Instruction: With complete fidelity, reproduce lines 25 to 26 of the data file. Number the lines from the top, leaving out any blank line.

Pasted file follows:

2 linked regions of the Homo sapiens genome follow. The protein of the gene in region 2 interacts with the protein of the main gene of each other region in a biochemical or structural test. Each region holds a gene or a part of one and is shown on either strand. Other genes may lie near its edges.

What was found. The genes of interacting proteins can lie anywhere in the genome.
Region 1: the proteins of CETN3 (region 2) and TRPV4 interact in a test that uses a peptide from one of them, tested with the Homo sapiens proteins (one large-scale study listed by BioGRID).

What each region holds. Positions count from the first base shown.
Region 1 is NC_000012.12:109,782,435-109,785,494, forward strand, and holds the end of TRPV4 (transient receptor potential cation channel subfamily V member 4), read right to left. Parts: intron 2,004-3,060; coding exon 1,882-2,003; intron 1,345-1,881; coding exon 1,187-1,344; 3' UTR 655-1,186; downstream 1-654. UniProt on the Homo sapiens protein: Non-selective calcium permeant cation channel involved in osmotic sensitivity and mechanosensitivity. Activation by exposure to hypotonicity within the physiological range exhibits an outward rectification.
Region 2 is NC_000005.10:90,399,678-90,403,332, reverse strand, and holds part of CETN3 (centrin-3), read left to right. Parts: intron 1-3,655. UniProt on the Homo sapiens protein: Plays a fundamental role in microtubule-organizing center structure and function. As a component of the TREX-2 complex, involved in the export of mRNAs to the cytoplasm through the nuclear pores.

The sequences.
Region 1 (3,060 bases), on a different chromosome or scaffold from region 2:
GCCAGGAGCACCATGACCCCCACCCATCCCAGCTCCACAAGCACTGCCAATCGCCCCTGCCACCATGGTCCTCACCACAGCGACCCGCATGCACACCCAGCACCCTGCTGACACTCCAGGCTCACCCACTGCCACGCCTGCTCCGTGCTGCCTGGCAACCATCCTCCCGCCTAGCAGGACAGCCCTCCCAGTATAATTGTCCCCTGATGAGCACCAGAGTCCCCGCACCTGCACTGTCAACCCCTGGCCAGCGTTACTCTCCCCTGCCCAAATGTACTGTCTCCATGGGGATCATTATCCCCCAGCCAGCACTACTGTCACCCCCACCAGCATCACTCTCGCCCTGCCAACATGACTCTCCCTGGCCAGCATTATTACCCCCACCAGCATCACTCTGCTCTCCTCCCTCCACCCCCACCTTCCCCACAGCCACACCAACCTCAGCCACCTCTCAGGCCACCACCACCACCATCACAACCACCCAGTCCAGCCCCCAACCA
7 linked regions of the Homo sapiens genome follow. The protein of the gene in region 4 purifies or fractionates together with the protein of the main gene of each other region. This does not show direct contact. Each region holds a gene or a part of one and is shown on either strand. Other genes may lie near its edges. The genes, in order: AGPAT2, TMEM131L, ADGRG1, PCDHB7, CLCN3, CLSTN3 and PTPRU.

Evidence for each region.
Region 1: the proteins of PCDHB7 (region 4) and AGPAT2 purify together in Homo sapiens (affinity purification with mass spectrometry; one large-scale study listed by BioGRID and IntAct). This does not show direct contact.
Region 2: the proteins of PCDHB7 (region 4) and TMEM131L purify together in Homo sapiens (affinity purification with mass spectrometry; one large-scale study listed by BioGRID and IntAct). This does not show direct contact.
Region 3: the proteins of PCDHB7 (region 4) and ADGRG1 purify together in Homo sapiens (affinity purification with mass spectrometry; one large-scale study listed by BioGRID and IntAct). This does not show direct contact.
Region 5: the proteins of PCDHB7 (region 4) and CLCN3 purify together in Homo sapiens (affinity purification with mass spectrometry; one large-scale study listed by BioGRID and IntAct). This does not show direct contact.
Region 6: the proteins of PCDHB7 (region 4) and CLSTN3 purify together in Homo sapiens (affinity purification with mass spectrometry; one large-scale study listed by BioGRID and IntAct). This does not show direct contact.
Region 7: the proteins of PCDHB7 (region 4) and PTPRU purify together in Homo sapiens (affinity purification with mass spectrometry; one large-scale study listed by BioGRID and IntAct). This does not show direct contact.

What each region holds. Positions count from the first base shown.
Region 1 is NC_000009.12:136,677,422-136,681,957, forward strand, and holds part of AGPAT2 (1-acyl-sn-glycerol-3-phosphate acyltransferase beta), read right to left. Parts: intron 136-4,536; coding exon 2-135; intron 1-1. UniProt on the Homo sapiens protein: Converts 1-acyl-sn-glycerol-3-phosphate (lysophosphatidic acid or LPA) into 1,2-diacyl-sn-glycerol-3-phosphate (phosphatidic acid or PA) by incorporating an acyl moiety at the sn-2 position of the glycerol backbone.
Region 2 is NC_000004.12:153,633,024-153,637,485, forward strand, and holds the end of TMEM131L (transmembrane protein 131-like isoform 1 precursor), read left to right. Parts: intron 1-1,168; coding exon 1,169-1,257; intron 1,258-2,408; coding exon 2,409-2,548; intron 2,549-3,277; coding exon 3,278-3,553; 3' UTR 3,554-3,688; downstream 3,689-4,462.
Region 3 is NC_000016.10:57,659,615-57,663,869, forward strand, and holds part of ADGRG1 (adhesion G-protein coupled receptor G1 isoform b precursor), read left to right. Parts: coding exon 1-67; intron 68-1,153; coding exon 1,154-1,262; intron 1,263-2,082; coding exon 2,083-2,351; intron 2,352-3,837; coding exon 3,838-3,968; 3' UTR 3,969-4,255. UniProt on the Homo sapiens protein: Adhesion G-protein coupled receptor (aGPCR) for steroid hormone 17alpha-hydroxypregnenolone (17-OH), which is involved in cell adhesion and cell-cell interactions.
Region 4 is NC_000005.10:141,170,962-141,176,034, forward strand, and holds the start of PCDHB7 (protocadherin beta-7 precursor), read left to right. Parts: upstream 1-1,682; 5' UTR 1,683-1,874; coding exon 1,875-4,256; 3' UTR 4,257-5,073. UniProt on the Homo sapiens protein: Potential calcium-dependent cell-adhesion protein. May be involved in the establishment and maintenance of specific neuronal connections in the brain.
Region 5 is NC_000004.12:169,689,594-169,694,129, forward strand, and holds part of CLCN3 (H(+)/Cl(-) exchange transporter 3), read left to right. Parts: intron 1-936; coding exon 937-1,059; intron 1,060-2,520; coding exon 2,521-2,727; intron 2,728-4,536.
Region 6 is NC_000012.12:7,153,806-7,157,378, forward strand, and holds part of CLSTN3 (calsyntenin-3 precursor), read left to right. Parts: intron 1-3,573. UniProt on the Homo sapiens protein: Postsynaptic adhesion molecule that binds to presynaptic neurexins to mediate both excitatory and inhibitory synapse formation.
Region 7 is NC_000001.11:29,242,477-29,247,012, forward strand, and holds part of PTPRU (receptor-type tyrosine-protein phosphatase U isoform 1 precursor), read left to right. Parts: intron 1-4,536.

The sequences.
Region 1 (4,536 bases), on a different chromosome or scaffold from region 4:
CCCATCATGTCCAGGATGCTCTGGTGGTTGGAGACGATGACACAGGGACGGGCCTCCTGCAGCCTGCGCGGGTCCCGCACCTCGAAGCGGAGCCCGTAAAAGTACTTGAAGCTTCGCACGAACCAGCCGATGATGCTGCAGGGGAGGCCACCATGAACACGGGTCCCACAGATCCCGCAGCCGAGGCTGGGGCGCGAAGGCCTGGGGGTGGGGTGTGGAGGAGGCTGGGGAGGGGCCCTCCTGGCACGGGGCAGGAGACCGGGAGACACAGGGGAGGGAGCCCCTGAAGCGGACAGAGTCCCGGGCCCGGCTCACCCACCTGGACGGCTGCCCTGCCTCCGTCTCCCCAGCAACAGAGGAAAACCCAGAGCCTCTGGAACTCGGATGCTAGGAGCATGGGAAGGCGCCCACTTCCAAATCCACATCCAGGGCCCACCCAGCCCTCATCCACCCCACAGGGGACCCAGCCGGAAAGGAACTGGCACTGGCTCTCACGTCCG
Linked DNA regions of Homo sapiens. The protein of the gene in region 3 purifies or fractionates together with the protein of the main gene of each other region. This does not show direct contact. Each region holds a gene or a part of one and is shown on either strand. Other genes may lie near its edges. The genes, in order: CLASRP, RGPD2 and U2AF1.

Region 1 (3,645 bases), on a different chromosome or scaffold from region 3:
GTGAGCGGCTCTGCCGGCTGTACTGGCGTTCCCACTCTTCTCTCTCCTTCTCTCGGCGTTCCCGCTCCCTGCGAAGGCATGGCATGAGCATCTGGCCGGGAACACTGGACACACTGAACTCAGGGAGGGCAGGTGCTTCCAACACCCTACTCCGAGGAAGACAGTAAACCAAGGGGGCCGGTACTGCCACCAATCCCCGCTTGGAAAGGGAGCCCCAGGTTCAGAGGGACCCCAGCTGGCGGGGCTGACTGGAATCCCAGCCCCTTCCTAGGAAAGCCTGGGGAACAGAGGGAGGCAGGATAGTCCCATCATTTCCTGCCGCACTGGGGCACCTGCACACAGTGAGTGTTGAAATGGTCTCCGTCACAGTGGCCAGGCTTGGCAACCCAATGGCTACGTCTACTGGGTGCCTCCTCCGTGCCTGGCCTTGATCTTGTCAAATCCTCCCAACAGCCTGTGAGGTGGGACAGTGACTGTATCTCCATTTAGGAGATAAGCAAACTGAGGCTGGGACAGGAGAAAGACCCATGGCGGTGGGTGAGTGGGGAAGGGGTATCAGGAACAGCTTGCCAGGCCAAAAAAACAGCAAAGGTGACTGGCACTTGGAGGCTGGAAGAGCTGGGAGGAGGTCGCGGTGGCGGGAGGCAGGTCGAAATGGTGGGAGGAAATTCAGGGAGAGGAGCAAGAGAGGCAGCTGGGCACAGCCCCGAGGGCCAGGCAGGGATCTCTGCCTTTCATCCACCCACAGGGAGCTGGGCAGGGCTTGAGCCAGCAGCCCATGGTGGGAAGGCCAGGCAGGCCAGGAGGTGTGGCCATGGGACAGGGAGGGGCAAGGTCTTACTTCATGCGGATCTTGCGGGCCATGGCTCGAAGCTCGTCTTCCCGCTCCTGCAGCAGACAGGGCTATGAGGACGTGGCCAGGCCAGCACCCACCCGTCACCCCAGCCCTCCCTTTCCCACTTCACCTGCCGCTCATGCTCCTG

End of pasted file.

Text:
Region 7 is NC_000001.11:29,242,477-29,247,012, forward strand, and holds part of PTPRU (receptor-type tyrosine-protein phosphatase U isoform 1 precursor), read left to right. Parts: intron 1-4,536.

The sequences.